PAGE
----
This Is AuburnElectronic Theses and Dissertations

Scheduling DAGs For Minimum Finish Time and Power Consumption on Heterogeneous Processors




Palli, Kirankumar

Type of Degree



Electrical and Computer Engineering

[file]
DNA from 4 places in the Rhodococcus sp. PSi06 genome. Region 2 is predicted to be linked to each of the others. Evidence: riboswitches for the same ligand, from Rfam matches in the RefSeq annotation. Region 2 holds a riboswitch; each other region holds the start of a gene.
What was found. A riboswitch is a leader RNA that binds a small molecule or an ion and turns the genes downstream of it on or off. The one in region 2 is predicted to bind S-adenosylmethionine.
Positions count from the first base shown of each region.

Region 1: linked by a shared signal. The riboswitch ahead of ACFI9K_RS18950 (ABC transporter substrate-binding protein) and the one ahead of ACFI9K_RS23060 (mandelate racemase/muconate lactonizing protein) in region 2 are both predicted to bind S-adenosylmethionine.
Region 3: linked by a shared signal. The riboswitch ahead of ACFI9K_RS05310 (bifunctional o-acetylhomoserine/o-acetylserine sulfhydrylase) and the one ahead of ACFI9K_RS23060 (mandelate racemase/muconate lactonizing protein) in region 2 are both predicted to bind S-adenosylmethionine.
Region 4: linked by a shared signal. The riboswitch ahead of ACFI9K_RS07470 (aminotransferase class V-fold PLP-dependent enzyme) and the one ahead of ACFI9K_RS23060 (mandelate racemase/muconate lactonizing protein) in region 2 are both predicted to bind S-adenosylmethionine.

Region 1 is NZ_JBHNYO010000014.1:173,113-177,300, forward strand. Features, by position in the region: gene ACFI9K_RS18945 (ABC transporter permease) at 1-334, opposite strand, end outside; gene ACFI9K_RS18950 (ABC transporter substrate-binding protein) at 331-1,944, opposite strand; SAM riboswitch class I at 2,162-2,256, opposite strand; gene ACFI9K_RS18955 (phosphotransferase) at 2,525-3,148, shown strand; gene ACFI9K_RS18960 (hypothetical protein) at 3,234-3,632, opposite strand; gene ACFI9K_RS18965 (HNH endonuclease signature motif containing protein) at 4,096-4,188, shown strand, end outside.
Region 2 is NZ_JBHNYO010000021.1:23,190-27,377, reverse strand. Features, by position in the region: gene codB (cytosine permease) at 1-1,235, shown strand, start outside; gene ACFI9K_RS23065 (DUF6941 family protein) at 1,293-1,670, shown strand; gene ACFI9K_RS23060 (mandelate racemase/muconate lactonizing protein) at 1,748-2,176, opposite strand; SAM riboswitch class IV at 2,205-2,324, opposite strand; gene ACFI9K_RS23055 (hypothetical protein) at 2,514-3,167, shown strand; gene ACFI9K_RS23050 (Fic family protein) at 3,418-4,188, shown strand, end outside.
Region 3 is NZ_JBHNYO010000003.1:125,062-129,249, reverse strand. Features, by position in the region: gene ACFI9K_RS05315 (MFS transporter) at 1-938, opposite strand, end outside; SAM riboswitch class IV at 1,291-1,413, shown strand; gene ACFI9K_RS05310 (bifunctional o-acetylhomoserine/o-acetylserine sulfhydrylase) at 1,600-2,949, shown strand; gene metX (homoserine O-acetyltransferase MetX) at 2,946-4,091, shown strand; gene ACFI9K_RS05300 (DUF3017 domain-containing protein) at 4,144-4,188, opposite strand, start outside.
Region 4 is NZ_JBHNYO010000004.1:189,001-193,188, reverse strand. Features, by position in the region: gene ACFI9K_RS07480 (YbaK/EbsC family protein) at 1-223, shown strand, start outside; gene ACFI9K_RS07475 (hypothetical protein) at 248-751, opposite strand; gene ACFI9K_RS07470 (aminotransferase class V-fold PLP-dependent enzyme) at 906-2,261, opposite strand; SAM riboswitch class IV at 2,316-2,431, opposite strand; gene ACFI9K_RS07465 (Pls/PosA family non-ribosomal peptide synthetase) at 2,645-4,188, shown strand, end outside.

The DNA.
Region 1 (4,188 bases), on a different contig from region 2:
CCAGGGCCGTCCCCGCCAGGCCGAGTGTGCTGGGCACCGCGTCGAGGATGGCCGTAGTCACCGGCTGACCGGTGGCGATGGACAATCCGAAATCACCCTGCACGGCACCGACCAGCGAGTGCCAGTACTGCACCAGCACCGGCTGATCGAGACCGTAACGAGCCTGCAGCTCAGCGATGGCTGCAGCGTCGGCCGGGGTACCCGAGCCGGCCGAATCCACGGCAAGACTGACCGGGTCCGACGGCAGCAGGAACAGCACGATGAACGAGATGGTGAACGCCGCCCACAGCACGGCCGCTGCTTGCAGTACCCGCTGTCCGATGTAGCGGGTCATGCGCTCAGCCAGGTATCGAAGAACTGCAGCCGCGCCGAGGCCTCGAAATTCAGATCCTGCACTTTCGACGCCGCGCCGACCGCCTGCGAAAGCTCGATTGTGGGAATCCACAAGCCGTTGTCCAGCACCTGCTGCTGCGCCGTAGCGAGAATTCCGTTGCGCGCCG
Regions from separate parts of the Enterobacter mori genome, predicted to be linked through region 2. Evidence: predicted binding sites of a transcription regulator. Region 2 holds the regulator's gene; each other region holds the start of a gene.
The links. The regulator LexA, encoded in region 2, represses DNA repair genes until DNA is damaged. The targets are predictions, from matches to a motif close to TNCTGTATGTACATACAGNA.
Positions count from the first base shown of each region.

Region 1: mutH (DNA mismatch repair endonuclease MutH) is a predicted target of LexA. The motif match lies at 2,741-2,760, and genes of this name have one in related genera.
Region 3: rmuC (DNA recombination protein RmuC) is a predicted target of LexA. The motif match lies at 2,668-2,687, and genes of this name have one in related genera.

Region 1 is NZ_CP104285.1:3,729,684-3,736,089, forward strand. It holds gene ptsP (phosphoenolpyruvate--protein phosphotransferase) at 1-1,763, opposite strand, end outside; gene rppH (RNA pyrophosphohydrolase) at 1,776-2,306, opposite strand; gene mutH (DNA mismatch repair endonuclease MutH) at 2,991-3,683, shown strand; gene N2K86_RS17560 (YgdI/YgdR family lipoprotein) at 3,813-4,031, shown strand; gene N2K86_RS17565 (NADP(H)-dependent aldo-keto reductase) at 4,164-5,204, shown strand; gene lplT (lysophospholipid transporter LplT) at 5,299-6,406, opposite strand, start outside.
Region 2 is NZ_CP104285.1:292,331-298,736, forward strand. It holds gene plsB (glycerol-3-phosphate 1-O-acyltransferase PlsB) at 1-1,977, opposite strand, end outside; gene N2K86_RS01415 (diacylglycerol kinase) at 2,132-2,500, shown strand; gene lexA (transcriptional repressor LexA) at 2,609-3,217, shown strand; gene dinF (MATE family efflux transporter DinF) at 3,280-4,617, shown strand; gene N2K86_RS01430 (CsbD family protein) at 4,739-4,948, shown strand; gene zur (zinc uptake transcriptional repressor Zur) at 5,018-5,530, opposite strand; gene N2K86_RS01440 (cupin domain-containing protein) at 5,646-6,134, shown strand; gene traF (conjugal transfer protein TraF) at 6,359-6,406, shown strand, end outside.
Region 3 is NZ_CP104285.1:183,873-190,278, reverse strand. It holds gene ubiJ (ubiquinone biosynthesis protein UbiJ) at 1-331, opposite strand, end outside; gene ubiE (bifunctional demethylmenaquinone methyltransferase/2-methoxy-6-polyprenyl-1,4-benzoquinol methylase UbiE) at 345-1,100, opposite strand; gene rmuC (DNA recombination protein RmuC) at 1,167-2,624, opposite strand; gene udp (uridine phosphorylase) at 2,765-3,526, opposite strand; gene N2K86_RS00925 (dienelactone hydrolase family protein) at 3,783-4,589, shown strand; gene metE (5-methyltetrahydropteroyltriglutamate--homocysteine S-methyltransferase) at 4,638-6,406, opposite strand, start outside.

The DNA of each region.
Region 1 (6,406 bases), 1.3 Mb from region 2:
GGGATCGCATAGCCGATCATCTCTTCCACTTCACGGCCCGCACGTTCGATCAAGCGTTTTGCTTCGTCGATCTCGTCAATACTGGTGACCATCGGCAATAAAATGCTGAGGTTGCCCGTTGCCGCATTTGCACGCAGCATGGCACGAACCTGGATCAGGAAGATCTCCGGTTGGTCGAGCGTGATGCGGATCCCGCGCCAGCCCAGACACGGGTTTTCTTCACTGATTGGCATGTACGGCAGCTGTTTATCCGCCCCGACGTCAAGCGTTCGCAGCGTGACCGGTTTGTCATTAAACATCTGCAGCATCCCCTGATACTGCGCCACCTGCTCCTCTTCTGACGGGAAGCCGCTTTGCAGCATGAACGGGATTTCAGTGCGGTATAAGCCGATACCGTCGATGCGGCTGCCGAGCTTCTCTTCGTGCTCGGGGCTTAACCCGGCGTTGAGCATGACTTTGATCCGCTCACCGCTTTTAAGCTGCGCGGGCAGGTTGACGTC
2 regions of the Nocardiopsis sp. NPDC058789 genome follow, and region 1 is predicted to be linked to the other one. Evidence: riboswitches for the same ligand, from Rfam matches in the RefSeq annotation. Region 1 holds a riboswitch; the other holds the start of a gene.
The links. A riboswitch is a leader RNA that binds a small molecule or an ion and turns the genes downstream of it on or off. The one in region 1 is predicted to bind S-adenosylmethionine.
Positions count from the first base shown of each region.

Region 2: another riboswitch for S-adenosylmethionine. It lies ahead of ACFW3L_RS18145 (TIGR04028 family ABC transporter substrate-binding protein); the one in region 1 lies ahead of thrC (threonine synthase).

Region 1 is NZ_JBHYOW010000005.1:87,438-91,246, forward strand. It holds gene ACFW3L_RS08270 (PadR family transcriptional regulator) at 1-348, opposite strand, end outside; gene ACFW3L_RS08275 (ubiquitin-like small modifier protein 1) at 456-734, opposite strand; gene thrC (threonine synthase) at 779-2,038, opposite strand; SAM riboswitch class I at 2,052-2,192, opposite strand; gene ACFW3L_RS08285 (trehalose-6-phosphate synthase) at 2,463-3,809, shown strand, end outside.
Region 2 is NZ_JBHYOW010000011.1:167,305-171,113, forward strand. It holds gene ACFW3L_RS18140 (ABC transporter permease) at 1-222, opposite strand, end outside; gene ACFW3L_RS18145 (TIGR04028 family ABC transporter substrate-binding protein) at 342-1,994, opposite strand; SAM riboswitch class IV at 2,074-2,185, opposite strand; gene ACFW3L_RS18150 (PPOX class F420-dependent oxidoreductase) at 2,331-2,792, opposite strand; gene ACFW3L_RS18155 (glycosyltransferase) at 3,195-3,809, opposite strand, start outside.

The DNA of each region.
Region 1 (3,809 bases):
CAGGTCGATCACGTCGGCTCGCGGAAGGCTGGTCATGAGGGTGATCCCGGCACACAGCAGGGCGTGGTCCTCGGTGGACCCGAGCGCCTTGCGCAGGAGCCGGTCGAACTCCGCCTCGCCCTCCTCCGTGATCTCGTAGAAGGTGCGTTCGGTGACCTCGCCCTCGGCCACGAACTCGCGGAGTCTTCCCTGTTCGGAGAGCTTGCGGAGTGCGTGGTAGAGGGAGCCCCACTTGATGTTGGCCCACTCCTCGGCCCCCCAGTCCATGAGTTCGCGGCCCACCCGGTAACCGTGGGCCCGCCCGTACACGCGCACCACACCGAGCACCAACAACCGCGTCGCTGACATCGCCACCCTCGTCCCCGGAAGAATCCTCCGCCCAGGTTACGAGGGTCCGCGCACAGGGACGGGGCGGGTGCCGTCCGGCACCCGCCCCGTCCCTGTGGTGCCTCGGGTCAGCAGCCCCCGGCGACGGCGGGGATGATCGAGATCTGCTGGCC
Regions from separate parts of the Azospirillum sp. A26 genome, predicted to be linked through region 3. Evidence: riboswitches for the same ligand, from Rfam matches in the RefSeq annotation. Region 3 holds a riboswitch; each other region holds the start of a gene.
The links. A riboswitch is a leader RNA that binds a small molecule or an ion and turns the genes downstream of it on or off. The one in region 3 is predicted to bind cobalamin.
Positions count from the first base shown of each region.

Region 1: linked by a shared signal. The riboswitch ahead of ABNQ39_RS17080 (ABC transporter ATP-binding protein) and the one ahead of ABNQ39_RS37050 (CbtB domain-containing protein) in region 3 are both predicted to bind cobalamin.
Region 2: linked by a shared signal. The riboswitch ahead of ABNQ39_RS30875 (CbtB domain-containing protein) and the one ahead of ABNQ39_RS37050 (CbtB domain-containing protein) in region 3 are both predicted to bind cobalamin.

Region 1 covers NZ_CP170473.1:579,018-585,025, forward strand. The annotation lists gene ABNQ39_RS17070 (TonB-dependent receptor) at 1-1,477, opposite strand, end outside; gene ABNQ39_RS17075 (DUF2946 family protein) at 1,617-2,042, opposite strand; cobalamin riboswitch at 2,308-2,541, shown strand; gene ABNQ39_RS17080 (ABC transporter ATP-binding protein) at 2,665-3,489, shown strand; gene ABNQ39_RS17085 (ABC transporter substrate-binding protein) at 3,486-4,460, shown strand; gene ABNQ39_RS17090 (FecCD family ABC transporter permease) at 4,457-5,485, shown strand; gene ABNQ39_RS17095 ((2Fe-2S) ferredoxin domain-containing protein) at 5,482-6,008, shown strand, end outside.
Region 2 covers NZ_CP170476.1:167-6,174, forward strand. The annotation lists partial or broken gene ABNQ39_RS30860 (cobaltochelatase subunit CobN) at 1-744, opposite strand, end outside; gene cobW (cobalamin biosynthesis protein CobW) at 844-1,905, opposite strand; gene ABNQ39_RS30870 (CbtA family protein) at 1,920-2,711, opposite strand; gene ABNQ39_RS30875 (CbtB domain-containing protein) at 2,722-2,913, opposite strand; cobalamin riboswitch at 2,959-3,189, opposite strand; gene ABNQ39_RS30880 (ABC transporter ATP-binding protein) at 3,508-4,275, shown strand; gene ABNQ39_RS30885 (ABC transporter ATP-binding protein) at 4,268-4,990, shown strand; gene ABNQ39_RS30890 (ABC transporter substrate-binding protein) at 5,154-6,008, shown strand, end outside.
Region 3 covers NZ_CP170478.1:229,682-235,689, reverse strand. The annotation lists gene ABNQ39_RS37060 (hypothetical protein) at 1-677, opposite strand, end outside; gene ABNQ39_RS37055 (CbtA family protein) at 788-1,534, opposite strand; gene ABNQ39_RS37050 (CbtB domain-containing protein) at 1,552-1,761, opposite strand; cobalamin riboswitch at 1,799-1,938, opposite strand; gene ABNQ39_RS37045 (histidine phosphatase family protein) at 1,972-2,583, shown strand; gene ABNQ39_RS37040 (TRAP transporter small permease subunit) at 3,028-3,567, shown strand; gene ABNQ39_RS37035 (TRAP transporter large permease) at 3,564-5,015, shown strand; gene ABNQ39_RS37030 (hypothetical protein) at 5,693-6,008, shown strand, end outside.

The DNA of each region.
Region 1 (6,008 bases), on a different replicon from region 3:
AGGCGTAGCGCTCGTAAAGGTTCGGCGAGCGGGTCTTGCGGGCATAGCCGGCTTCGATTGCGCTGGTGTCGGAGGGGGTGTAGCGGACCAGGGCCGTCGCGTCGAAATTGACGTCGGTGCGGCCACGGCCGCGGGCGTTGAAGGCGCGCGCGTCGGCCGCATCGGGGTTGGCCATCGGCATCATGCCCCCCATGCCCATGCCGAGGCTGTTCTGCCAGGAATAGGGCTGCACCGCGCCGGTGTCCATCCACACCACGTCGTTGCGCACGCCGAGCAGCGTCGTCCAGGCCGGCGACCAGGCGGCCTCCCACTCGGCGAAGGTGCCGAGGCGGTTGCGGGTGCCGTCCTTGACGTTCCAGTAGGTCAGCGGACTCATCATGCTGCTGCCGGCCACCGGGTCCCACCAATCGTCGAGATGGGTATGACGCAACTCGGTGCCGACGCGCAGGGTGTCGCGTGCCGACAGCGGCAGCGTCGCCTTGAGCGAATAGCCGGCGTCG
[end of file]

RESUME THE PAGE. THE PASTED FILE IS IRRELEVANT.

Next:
In the past years, scheduling has always been a hot research area, and with the advancement of processor technologies, there has been an increasing focus on the strategies that allow managing resource allocation in an optimal way. There is a large amount of increase on battery operated devices, and hence low power design is taking a main role in manufacturing most of today's electronics. In a distributed environment, an application is usually decomposed into several independent and/or interdependent sets of co-operating tasks and assigned to a set of available processors for execution. These sets of tasks can be represented by a directed a-cyclic graph (DAG). The set of processors can be homogenous or heterogeneous. Heterogenous processors vary in factors like processor's speed, available memory, operating system, power supply, etc. The role of a good scheduling algorithm is to e±ciently assign each task to a processor sepending on the resources needed such that the communication overhead between related tasks is reduced and the precedence relations among tasks are satisfied. This will minimize the total finish time and total power consumption. The scheduling algorithm developed in this work to minimizes both total execution time (makespan) and total power consumption of a DAG structured application on heterogeneous processors. This algorithm combines the techniques of heterogeneous earliest finish time (HEFT)[1] and voltage scaling[2] to obtain both minimum makespan and low power consumption. The processors used are considered to be continuously voltage scalable in range of operation. After the initial scheduling is done using HEFT for minimum makespan, the processors are voltage scaled down and/or frequency scaled down, i.e., slowed down, to reduce the power consumption whenever there is an idle time. This voltage scaling is performed without violating the precedence relationships among tasks. The simulation results show power saving of 22.5% over simple HEFT and same makespan as of simple HEFT.